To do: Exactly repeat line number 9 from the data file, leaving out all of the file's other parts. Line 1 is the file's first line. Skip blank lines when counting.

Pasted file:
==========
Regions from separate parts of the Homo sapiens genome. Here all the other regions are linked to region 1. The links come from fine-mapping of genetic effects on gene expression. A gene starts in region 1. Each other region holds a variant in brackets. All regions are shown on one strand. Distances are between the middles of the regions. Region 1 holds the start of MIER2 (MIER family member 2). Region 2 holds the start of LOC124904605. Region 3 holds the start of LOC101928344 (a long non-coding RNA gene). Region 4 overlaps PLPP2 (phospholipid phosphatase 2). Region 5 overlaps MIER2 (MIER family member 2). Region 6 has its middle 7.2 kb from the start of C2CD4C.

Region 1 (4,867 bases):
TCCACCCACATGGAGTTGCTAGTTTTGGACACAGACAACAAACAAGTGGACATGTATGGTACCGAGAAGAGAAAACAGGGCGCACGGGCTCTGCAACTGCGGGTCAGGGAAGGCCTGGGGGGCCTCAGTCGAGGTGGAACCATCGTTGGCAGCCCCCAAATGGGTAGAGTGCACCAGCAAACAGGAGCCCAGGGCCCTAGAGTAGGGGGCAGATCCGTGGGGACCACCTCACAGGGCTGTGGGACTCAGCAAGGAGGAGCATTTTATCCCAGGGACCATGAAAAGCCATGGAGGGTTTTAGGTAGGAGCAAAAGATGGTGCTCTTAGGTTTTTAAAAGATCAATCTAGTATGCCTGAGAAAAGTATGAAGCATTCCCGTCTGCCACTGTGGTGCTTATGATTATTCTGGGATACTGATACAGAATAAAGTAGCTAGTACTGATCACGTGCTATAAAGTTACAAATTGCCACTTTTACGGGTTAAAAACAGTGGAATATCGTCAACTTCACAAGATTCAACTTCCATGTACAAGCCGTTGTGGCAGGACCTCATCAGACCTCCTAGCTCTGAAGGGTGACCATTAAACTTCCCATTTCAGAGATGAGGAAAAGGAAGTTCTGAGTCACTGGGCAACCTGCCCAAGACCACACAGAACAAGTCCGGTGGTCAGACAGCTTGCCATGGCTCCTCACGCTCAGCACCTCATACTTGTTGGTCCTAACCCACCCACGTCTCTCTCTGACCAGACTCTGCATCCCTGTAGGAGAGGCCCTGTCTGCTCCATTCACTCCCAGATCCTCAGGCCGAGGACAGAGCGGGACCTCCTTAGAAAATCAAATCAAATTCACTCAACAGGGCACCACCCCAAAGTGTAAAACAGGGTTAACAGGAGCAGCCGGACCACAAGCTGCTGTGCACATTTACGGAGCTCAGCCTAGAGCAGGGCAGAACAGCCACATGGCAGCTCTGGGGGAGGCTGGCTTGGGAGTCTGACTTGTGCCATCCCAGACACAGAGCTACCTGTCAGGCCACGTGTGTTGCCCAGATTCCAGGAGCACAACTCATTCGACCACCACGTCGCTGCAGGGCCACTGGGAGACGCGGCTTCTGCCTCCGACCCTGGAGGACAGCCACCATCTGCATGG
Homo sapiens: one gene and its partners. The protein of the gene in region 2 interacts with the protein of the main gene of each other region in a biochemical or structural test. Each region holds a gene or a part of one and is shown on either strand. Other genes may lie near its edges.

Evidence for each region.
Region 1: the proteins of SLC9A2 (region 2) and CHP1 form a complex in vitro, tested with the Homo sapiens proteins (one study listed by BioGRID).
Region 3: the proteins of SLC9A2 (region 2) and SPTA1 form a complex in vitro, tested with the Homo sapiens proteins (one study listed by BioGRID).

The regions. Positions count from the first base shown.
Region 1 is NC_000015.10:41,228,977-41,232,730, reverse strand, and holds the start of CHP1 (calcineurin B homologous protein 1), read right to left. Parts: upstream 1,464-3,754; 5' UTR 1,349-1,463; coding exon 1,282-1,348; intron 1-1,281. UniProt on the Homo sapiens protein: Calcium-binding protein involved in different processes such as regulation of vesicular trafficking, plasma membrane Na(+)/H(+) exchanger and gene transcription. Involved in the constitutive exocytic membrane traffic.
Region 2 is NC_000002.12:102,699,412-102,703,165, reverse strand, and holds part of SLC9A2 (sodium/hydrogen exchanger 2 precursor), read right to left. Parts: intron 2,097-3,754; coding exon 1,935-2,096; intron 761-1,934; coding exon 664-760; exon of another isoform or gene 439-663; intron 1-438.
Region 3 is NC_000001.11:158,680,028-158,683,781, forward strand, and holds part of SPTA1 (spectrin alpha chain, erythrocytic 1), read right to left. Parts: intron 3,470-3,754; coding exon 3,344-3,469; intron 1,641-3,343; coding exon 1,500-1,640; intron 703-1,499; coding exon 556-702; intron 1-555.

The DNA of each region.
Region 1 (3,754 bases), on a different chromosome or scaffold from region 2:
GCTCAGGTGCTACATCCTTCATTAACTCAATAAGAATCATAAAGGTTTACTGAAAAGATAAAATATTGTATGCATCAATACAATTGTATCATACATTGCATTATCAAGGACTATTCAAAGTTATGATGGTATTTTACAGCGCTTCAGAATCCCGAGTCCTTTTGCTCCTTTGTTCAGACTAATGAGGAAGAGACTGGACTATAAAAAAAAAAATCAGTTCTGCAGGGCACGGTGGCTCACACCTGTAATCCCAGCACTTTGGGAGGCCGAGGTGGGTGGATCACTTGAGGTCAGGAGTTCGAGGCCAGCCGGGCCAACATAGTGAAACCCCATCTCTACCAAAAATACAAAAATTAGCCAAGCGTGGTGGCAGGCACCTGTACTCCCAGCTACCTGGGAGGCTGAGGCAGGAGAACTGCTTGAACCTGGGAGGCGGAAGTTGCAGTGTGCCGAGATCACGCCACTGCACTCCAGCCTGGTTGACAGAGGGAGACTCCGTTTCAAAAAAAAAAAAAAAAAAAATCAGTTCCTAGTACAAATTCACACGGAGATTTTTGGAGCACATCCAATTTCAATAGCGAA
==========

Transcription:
Region 1 is NC_000015.10:41,228,977-41,232,730, reverse strand, and holds the start of CHP1 (calcineurin B homologous protein 1), read right to left. Parts: upstream 1,464-3,754; 5' UTR 1,349-1,463; coding exon 1,282-1,348; intron 1-1,281. UniProt on the Homo sapiens protein: Calcium-binding protein involved in different processes such as regulation of vesicular trafficking, plasma membrane Na(+)/H(+) exchanger and gene transcription. Involved in the constitutive exocytic membrane traffic.